Sometimes, I have to debug unit tests and usually this is a situation I’m trying to avoid.
If I have to spend too much time debugging a test it’s usually a bad test. Which usually means that it’s too complex. However, with
Zend_Test_PHPUnit_ControllerTestCase, it’s often not the actual test, but the framework. This is not just tedious for myself, it’s also not the most supportive fact when I ask my developers to write tests.
The unit test fails with something like:
Translated, this means the following:
- The obvious: an error occurred.
- The error was caught by our
- Things I need to find out:
- What error actually occurred?
- Why did it occur?
- Where did the error occur?
The last three questions are especially tricky and drive me nuts on a regular basis because a unit test should never withhold these things from you. After all, we use these tests to catch bugs to begin with. Why make it harder for the developer fix them?
In my example an error occurred, but debugging
Zend_Test also kicks in when things supposedly go according to plan. Follow me to the real life example.
Real life example
I have an
Api_IndexController where requests to my API are validated in its
Whenever a request is not validated, I will issue “HTTP/1.1 401 Unauthorized”. For the sake of this example, this is exactly what happens.
Here’s the relevant test case:
Not very useful, eh?
Before you step through your application with
echo and an occasional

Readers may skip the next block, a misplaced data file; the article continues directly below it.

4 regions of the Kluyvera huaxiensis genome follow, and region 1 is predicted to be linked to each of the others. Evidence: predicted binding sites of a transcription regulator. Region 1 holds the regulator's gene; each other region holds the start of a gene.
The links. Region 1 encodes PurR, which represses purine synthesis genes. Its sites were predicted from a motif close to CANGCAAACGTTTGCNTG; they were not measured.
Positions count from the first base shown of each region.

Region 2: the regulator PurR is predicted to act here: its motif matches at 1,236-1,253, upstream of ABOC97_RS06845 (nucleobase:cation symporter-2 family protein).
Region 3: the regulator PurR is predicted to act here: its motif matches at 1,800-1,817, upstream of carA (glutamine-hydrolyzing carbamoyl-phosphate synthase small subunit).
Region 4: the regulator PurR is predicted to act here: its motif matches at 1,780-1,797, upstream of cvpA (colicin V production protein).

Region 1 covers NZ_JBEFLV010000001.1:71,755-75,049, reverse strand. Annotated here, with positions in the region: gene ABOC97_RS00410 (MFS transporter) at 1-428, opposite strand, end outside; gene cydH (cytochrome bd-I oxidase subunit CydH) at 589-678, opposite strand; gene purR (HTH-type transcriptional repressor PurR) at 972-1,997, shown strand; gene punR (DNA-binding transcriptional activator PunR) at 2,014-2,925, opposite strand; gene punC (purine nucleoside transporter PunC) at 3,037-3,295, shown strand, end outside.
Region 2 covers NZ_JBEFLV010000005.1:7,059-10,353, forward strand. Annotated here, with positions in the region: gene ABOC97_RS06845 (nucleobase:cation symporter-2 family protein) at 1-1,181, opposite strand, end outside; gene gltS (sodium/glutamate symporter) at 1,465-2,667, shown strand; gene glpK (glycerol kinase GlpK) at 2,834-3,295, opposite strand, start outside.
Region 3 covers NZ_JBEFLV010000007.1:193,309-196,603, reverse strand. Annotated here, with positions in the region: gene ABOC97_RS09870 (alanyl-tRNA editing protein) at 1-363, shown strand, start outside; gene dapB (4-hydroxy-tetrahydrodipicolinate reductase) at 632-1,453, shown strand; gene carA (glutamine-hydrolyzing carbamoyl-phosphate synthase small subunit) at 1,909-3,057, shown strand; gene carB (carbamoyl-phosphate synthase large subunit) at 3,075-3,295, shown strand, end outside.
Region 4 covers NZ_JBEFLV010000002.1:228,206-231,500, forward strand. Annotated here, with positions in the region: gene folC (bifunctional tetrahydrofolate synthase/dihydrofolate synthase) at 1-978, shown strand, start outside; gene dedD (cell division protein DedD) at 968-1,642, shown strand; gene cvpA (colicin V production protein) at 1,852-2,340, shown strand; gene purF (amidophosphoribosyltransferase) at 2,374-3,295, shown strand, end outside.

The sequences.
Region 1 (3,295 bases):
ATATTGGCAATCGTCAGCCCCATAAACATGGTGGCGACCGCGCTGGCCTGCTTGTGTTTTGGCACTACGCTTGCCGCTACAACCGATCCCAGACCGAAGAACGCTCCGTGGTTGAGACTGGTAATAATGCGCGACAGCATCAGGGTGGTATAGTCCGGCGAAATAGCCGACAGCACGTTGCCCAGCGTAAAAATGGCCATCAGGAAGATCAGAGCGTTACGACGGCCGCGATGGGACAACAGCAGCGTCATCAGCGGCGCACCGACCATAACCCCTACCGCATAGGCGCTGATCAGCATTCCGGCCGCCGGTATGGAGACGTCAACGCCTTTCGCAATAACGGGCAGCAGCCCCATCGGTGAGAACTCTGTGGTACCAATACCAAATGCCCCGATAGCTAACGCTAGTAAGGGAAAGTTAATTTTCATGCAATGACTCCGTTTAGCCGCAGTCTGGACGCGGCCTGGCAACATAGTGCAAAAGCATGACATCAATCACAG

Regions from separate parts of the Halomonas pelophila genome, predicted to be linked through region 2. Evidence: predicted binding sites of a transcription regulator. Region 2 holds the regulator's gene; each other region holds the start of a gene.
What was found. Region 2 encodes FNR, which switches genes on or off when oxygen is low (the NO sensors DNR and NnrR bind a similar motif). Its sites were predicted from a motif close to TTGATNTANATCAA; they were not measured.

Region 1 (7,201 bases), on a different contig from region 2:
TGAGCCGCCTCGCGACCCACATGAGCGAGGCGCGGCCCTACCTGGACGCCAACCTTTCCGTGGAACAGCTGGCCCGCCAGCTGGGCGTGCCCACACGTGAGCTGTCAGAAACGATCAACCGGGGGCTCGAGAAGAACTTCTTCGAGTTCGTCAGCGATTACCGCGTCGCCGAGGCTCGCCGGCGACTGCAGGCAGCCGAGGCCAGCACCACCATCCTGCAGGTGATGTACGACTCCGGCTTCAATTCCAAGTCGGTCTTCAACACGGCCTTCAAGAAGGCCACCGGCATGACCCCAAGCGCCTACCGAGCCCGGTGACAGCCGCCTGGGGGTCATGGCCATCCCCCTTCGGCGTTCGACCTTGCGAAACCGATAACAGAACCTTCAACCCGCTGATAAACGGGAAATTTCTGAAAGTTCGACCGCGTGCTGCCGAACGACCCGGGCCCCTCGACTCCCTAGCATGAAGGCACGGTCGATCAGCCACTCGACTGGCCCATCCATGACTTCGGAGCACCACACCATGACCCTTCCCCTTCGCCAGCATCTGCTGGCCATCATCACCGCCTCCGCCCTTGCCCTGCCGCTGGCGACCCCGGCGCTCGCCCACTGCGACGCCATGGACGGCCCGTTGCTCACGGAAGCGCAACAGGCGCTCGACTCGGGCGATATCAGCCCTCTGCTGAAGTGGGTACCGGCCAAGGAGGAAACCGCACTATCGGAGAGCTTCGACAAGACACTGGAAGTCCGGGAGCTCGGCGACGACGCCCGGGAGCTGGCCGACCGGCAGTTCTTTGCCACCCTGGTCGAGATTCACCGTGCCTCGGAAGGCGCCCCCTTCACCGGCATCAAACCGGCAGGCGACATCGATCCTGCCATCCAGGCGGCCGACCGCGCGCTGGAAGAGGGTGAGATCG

var_dump, here’s a much better way of see what went wrong.
I’m using a custom Listener for PHPUnit, which works sort of like an observer. This allows me to see where I made a mistake without hacking around in
Here is how it works
Discover my PEAR channel:
If you happen to not like PEAR (What’s wrong with you? ;-)), the code is also on github.
This is my
Whenever I run my test suite and a test fails, it will add something like this to the output of PHPUnit:
Analyzing the output, I realize that my status code was never set. Even though I used a
setRawHeader() call to set it. Turns out
setRawHeader() is not parsed so the status code in
Zend_Controller_Response_Abstract is not updated.
IMHO this is also a bug and a limitation of the framework or
The quickfix is to do the following in my action:
That’s all. Quick, but not so dirty. If you noticed, I got away without hacking
The listener pattern provides us with very powerful methods to hook into our test suite. If you see the source code it also contains methods for skipped tests, errors, test suite start and end.